Never been ripped off, and the work is great, and they washed my rig for me today too.
Although I am going to rewash it tomorrow and do a much better "Corey" job on it.

If indeed the moonlighters are real Toyota mechs, you might save some dough.
I know a few in my area that do this work on the side for extra $$$.
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Old 07-18-2003, 01:21 PM   #7
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See what worries me about it is I have NO idea if they really are who they say they are. Moonlighters...I dunno.

How long do you think it would take the dealer...im just wondering so I can get an idea of a Labor charge...if its gonna take them more than an hour to do the plugs and a quick tune-up then I dunno about that.

What do you think Corey? I trust your judgement.

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Old 07-18-2003, 01:25 PM   #8
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Corey, no Bosch +4? Should I scrap them? Which plugs should I get. NGK Platinum? I think the Bosch haven't added or taken away any perf, but I think my underhood temp is up a bit with them.

How hard to change the cap and rotor?

Benefits from Magnecor wires - fact or fiction? Are stock wires equal?
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Old 07-18-2003, 01:28 PM   #9
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Looks like Corey is a very popular man in this thread!
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Old 07-18-2003, 01:31 PM   #10
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He IS the all knowing
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Old 07-18-2003, 01:34 PM   #11
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My main deal is I don't want to deal with this crappy acceleration and fouled plugs for another week! I want it done on Monday. After Monday I have nobody to help me drop off the truck...I can get there but way to get back. Anyway...there is a place here locally that I have taken some cars to and I think they do a pretty good job. They are going to be MUCH cheaper than Landers (my Toyota dealer).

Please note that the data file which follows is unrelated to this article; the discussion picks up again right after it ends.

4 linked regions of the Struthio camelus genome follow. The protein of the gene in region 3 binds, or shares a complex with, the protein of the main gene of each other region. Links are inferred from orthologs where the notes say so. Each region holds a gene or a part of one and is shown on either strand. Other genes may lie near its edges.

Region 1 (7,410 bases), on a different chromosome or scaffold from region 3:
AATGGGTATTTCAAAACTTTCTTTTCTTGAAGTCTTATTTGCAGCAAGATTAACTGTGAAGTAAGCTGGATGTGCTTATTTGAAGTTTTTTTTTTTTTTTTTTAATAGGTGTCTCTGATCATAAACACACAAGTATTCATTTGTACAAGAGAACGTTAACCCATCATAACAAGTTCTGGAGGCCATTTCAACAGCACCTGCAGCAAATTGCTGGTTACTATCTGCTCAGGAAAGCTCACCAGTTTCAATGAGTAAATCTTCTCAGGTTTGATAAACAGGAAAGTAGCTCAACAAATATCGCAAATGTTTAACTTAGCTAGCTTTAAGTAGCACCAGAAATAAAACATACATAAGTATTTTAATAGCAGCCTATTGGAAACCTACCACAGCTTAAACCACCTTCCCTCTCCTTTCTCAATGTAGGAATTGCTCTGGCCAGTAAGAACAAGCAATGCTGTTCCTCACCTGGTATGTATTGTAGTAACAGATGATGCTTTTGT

I think its more of a time issue...how long it takes a place like Landers to do plugs & wires and a tune up. What do you guys think?
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Old 07-18-2003, 01:35 PM   #12
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Post

Quote:
Originally posted by 4x4Fink
How do I get to the plugs? And I hear you have "gap" them or something depending on what kinda truck I have...
If I were you, I would have someone else do the plugs. Bad things can happen when changing plugs.

First off, one of your spark plug wires could rip apart when pulling it off. I always pull my wires off using by holding onto the rubber cover on the wire. I've still had them come on multiple occasions even after doing so.

Second, you could cross-thread a plug when putting it back in. That is really bad.

Third, the #5 cylinder plug is a PITA to do. I've done it a few times so it isn't too bad for me. Plus I have small hands. You may not be able to get the plug back in.

If you do decide to do it, replace the wires at the same time. Make sure you use Genuine Toyota Parts. It's priced about the same as the aftermarket stuff but is of much better quality.

Use some WD-40 and anti-seize when putting the plugs back in. It will make them thread in much easier.

I hope that helps.

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Old 07-18-2003, 01:41 PM   #13
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The cap and rotor are easy -- plug and play. Changing the plugs isn't too bad, but I have small hands so I can fit in there pretty easily. I also had an assortment of ratchet extensions to get it just right. I pretty much followed the instructions in chiltons and everything came out ok.
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Old 07-18-2003, 01:47 PM   #14
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Fink - you can do this yourself. All you need is the socket and a couple of different sizes of extensions. A swivel might be handy too. The first 3 or 4 will take you about 10 minutes each. The last 2 or 3 are the tough ones. Pick up a decent gapping tool when you get the plugs. The cheap ones make it too easy to do more damage than good. Also, get the OEM plugs. Nearly everyone I know who has tried some fancy 10-tip, gold-plated-platinum plug has switched back.